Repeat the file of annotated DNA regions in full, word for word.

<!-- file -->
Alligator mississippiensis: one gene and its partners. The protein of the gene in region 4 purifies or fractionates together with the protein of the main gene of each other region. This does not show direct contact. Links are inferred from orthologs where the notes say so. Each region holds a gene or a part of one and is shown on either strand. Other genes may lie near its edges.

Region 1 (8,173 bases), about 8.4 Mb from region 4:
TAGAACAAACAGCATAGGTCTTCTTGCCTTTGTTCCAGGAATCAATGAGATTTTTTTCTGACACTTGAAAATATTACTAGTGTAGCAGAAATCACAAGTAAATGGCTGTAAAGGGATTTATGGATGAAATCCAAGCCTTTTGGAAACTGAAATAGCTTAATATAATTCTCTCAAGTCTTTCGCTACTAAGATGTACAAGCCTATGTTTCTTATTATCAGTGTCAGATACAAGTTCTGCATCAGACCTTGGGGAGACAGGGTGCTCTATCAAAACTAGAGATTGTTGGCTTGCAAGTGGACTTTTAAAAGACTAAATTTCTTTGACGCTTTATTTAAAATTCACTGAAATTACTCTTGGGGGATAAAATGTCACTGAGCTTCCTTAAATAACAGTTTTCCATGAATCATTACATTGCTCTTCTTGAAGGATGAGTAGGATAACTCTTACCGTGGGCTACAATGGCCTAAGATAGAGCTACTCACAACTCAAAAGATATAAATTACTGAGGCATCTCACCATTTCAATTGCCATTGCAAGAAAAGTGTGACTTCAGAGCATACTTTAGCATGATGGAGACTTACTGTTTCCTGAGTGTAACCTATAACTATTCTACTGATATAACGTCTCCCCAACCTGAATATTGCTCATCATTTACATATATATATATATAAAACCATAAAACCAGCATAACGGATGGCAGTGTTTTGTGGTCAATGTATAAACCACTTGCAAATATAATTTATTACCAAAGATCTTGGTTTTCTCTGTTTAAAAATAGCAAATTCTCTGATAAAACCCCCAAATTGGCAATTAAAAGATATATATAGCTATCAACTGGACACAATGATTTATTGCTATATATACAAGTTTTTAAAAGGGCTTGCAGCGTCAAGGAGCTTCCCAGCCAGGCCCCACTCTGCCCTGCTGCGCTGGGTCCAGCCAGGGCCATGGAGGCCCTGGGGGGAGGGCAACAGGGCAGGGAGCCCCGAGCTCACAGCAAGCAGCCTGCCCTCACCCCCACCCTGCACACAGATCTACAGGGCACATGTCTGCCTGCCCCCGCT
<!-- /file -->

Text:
Alligator mississippiensis: one gene and its partners. The protein of the gene in region 4 purifies or fractionates together with the protein of the main gene of each other region. This does not show direct contact. Links are inferred from orthologs where the notes say so. Each region holds a gene or a part of one and is shown on either strand. Other genes may lie near its edges.

Region 1 (8,173 bases), about 8.4 Mb from region 4:
TAGAACAAACAGCATAGGTCTTCTTGCCTTTGTTCCAGGAATCAATGAGATTTTTTTCTGACACTTGAAAATATTACTAGTGTAGCAGAAATCACAAGTAAATGGCTGTAAAGGGATTTATGGATGAAATCCAAGCCTTTTGGAAACTGAAATAGCTTAATATAATTCTCTCAAGTCTTTCGCTACTAAGATGTACAAGCCTATGTTTCTTATTATCAGTGTCAGATACAAGTTCTGCATCAGACCTTGGGGAGACAGGGTGCTCTATCAAAACTAGAGATTGTTGGCTTGCAAGTGGACTTTTAAAAGACTAAATTTCTTTGACGCTTTATTTAAAATTCACTGAAATTACTCTTGGGGGATAAAATGTCACTGAGCTTCCTTAAATAACAGTTTTCCATGAATCATTACATTGCTCTTCTTGAAGGATGAGTAGGATAACTCTTACCGTGGGCTACAATGGCCTAAGATAGAGCTACTCACAACTCAAAAGATATAAATTACTGAGGCATCTCACCATTTCAATTGCCATTGCAAGAAAAGTGTGACTTCAGAGCATACTTTAGCATGATGGAGACTTACTGTTTCCTGAGTGTAACCTATAACTATTCTACTGATATAACGTCTCCCCAACCTGAATATTGCTCATCATTTACATATATATATATATAAAACCATAAAACCAGCATAACGGATGGCAGTGTTTTGTGGTCAATGTATAAACCACTTGCAAATATAATTTATTACCAAAGATCTTGGTTTTCTCTGTTTAAAAATAGCAAATTCTCTGATAAAACCCCCAAATTGGCAATTAAAAGATATATATAGCTATCAACTGGACACAATGATTTATTGCTATATATACAAGTTTTTAAAAGGGCTTGCAGCGTCAAGGAGCTTCCCAGCCAGGCCCCACTCTGCCCTGCTGCGCTGGGTCCAGCCAGGGCCATGGAGGCCCTGGGGGGAGGGCAACAGGGCAGGGAGCCCCGAGCTCACAGCAAGCAGCCTGCCCTCACCCCCACCCTGCACACAGATCTACAGGGCACATGTCTGCCTGCCCCCGCT